As the country's economy has come to a standstill due to the ongoing public holiday aimed at curbing the spread of coronavirus, experts have urged the government to look both at saving lives and livelihoods as millions of people have lost their jobs.
Economists fear the shutdown will have an adverse impact on the livelihoods of millions of vulnerable people and those engaged in informal sector, putting a severe strain on the economy.
The low-income people, especially day-labourers, rickshaw-pullers, transport workers, hawkers, staff of restaurants and shops, construction workers, have already been hit hard.
Experts have urged the government to provide cash incentive to the poor and properly distribute relief and utilise the incentive packages to overcome the possible economic impact on the country due to coronavirus outbreak.
According to the Labour Force Survey 2017, around 60.8 million people were in various jobs or engaged in economic activities. Employment in the informal sector accounts for 85.1 percent of the employed population.
Talking to UNB, former caretaker government finance adviser Dr AB Mirza Azizul Islam said the government must ensure first that everyone has food.
"Saving lives is the most important issue. We must prevent deaths caused by hunger. Medical treatment has to be ensured for all," the noted economist added.
Dr Azizul Islam said the government has to ensure that relief materials reach the people in need. "Assistance to poor people has to be increased. We've noticed from media reports that relief materials were stockpiled in warehouses illegally even in this situation. Proper distribution is important and strong monitoring is needed," he said.
Islam suggested carrying out more coronavirus tests, Dr Azizul Islam added.
Prof Mustafizur Rahman, distinguished fellow at the Centre for Policy Dialogue (CPD), underscored the need for an emergency and recovery plan for the economy.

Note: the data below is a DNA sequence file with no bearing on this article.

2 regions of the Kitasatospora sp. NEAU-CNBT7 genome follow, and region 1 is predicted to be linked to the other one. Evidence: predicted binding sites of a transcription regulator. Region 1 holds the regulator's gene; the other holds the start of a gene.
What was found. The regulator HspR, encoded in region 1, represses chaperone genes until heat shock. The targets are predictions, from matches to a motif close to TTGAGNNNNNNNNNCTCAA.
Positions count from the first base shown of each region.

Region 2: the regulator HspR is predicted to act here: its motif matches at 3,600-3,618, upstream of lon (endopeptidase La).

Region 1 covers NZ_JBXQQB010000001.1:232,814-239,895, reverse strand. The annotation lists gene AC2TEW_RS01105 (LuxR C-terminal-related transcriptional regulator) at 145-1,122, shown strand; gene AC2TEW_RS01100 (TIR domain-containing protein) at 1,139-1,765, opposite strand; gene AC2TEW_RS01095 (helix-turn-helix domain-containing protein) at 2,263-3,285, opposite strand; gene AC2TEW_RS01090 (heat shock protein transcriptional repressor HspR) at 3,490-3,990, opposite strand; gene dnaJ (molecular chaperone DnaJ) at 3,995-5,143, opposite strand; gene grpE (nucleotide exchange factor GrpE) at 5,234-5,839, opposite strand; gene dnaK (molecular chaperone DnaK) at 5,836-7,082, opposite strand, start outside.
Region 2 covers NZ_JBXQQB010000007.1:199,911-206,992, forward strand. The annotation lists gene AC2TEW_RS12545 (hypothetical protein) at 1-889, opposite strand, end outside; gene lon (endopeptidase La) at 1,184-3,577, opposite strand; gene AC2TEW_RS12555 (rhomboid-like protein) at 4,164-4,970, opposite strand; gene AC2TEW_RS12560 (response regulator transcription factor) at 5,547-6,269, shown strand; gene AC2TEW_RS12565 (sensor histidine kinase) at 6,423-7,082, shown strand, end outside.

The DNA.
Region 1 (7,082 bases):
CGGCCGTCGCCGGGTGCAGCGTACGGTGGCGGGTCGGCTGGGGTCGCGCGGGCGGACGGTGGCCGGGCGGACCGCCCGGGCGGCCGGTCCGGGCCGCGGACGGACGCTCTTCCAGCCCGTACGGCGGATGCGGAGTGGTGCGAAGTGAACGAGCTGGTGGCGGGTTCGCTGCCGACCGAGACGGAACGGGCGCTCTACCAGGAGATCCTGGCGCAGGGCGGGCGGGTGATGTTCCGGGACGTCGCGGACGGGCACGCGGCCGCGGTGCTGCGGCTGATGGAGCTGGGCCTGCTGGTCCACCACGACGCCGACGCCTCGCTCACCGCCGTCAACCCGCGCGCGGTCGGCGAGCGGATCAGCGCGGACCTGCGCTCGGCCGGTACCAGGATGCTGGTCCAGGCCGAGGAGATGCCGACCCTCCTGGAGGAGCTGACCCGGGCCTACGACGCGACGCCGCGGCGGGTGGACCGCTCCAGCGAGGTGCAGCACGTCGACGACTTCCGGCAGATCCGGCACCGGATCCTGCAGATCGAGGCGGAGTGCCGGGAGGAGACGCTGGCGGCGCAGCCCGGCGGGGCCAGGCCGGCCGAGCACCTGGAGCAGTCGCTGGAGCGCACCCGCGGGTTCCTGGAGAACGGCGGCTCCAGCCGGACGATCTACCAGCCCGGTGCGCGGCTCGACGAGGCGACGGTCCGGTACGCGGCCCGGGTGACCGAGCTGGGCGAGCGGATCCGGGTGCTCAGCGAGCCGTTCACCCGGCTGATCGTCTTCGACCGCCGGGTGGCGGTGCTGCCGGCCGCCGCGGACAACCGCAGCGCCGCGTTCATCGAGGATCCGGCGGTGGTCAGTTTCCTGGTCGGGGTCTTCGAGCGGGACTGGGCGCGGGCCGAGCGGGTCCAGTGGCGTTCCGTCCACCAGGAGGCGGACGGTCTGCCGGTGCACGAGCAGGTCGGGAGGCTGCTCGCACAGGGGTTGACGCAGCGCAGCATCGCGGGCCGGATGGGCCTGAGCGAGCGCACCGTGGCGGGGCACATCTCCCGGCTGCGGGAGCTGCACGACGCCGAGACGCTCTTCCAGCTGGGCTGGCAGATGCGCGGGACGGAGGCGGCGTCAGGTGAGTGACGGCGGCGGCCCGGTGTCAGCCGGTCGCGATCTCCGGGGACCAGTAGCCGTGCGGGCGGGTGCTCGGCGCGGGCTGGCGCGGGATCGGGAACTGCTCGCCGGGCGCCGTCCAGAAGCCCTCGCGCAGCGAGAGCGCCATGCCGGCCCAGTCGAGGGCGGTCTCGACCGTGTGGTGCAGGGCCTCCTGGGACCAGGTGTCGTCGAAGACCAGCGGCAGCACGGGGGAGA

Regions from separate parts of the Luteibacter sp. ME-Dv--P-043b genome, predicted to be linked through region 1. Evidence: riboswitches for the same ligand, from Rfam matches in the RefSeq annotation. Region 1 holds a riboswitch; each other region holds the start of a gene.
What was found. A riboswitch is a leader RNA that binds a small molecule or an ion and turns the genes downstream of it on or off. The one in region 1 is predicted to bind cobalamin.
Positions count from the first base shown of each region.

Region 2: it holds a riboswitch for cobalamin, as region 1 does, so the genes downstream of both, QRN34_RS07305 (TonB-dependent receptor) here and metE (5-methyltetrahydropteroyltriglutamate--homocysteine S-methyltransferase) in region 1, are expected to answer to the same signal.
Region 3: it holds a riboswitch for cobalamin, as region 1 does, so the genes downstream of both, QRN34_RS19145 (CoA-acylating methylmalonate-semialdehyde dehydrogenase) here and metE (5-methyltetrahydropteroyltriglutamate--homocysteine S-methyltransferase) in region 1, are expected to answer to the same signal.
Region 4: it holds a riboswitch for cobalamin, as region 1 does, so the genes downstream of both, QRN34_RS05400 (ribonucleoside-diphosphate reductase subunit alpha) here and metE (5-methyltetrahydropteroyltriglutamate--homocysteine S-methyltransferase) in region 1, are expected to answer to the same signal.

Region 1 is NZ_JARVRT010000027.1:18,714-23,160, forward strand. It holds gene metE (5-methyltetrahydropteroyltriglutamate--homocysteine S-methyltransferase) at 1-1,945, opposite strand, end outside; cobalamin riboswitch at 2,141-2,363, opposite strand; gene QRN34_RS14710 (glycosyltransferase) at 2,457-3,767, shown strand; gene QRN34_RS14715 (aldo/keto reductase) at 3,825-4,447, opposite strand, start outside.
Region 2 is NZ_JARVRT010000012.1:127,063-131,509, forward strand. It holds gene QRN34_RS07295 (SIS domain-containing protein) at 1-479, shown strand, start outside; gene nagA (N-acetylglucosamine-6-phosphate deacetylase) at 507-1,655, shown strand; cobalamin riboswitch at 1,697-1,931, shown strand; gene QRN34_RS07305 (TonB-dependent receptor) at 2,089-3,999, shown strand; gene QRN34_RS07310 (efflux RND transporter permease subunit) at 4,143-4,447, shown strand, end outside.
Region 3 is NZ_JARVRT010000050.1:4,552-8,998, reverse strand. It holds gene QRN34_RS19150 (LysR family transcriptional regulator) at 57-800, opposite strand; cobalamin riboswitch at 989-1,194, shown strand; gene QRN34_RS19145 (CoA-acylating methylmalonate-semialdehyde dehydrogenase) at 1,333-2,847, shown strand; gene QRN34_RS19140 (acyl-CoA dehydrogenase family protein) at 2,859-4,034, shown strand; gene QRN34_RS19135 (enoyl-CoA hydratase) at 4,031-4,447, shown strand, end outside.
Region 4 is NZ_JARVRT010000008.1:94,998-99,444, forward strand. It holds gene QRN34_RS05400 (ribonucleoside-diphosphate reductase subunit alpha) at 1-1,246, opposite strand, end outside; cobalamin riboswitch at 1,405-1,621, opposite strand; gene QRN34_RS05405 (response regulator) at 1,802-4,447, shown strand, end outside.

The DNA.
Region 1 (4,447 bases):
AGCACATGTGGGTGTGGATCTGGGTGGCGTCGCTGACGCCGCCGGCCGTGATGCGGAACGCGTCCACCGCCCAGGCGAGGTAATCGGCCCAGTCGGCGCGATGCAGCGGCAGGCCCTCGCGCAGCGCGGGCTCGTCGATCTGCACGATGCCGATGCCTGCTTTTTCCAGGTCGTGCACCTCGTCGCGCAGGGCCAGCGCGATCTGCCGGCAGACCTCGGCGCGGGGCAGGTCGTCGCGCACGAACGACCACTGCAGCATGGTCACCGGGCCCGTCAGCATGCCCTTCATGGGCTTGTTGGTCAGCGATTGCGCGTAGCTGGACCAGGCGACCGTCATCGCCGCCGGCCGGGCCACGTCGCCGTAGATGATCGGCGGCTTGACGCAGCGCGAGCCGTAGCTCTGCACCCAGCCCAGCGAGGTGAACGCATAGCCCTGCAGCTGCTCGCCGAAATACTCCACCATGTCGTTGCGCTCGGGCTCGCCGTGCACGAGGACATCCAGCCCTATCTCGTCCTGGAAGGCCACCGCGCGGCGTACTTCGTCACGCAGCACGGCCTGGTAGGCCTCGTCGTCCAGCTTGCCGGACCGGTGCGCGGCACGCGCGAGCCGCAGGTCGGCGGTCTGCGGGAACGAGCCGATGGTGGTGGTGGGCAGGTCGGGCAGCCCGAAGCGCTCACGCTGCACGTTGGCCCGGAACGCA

"Food and health issues should be prioritised. Then, plan to revive the economy has to be taken. Investment in health sector should be increased," he said.
He welcomed the stimulus packages.
"The central bank must monitor strictly so that no-one can take advantage of the situation. Good governance is important to tackle non-performing loans," the economist added.
He urged the government to allocate a monthly cash handout of Tk8,000 for each household of 75.7 million marginalised people.
"Both the economy and growth will reduce in the future due to COVID-19 outbreak. So, workers and entrepreneurs have to be put in motion to tackle the problem," he said.
Of the people employed in formal and informal sectors, he said 14 million get monthly salaries while over 10 million are day-labourers.
Besides, he added, 27 million people are self-employed like hawkers, street vendors, and small businessmen.
"An overwhelming majority of the country's 37 million labour forces – self-employed and day labourers – have become temporarily jobless," he said.
He said nearly 10 million day-labourers have lost their jobs while the vast majority of 27 million people in the informal sector have become temporarily unemployed and they are gradually losing their purchasing capacity.
Talking to UNB, Dr MA Razzaque, research director at Policy Research Institute of Bangladesh (PRI), said farmers are unable to sell their products due to supply chain disruption and urged the government to ensure smooth supply of the agriculture products to market.
He said immediate focus should be on human lives and livelihoods.
"Under the current circumstances, the government should provide cash incentive to vulnerable people. Saving lives should be the main objective in the existing situation," he said.
The economist said health service must be ensured for all. Doctors, nurses and other health workers should be protected and protective gears should be provided to hospitals.
"Around 85-90 percent of the total employees are in informal sector. Overall, 50 million people are at risk now. Cash incentives should be given to them," Razzaque said.